Jetstar: CCO David Koczkar stated Jetstar's business today would have been surprising at its founding nine years ago. "One thing we didn’t think we would do was set up a codeshare business,” Mr Koczkar said. Jetstar now codeshares with three airlines, including parent company Qantas, and has 20 commercial arrangements, including Air France-KLM Group. This, Mr Koczkar said, is "not something you would set out to do as a LCC" but Jetstar now has the "amazing nexus" of distribution to construct complex itineraries. In other areas Jetstar started with a slimmed-down model closer to Ryanair but “after a few years we realised that wasn’t a platform for sustainable growth”.

Mr Koczkar stated the Jetstar Group could grow its Chinese presence tenfold within three years. He said the Group could carry upwards of five million passengers p/a within three years, 10 times its carriage of 500,000 passengers in recent years.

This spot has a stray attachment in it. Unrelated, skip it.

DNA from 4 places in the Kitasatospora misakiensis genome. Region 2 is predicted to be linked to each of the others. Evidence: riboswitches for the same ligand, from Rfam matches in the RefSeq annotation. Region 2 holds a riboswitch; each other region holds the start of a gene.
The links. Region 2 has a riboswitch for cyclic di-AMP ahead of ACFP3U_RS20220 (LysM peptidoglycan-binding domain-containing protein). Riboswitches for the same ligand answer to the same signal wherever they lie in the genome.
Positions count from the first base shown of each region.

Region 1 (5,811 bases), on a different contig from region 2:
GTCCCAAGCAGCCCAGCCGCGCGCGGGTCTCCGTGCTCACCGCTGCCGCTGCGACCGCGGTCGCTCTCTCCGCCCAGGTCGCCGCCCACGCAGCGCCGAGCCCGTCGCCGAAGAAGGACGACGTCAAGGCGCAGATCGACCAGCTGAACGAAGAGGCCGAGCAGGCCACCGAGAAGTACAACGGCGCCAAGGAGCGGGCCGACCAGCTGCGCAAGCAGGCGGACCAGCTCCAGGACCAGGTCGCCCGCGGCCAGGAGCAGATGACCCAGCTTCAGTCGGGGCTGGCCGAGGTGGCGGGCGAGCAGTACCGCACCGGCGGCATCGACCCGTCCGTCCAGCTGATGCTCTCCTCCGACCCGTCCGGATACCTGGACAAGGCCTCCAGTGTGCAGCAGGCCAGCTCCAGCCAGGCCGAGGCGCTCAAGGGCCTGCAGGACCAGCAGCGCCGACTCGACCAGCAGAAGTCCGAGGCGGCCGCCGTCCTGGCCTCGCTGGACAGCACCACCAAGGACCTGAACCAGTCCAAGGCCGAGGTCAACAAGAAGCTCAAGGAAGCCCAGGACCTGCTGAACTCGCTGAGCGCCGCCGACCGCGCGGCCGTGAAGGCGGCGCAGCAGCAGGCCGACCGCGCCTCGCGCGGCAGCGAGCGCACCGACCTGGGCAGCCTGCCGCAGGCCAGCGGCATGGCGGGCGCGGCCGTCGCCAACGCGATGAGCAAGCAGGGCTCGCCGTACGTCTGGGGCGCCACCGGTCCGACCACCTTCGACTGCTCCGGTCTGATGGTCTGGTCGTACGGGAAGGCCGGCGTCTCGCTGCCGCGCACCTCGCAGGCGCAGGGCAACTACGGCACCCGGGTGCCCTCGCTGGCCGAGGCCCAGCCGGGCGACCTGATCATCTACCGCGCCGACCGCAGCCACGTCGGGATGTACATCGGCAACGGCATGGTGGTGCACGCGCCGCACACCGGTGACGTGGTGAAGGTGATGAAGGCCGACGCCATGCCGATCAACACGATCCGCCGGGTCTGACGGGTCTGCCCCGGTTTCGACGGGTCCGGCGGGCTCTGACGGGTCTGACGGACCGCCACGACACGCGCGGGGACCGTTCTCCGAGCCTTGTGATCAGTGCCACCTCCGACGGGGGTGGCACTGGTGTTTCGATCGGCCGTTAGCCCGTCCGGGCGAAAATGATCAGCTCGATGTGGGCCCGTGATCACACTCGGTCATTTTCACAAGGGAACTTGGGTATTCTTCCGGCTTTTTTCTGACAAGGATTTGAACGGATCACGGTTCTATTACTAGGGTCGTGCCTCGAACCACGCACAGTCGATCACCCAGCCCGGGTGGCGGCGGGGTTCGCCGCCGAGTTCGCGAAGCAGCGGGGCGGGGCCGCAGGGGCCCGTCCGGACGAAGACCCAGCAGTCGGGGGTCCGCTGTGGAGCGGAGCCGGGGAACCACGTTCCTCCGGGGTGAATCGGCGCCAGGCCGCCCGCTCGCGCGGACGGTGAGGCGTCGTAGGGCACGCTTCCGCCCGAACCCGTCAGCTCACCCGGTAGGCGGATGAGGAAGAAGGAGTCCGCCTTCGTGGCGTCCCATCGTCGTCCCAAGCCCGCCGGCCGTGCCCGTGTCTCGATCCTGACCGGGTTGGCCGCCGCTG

He added there is a need to carefully select JV partners to ensure its intellectual property of running a business with foreign partners is protected. He noted the Group is selecting partners "we believe are there for the long term” as that avoids the risk of partners learning the Jetstar model and then establishing a carrier without Jetstar and possibly in competition with Jetstar. China Eastern Airlines' JV partner in Jetstar Hong Kong, has openly stated it is using that JV to learn about the LCC model from Jetstar. Mr Koczkar, however, noted the Jetstar Group's strength in this arena, stating, “There’s only been one full service carrier that has been able to launch a LCC and sustain the growth”. A wholly-owned subsidiary he said, is “very difficult to replicate”. Meanwhile All Nippon Airways, which partners with AirAsia in AirAsia Japan, may consider launching its own LCC or different subsidiaries of Peach in the medium to long term.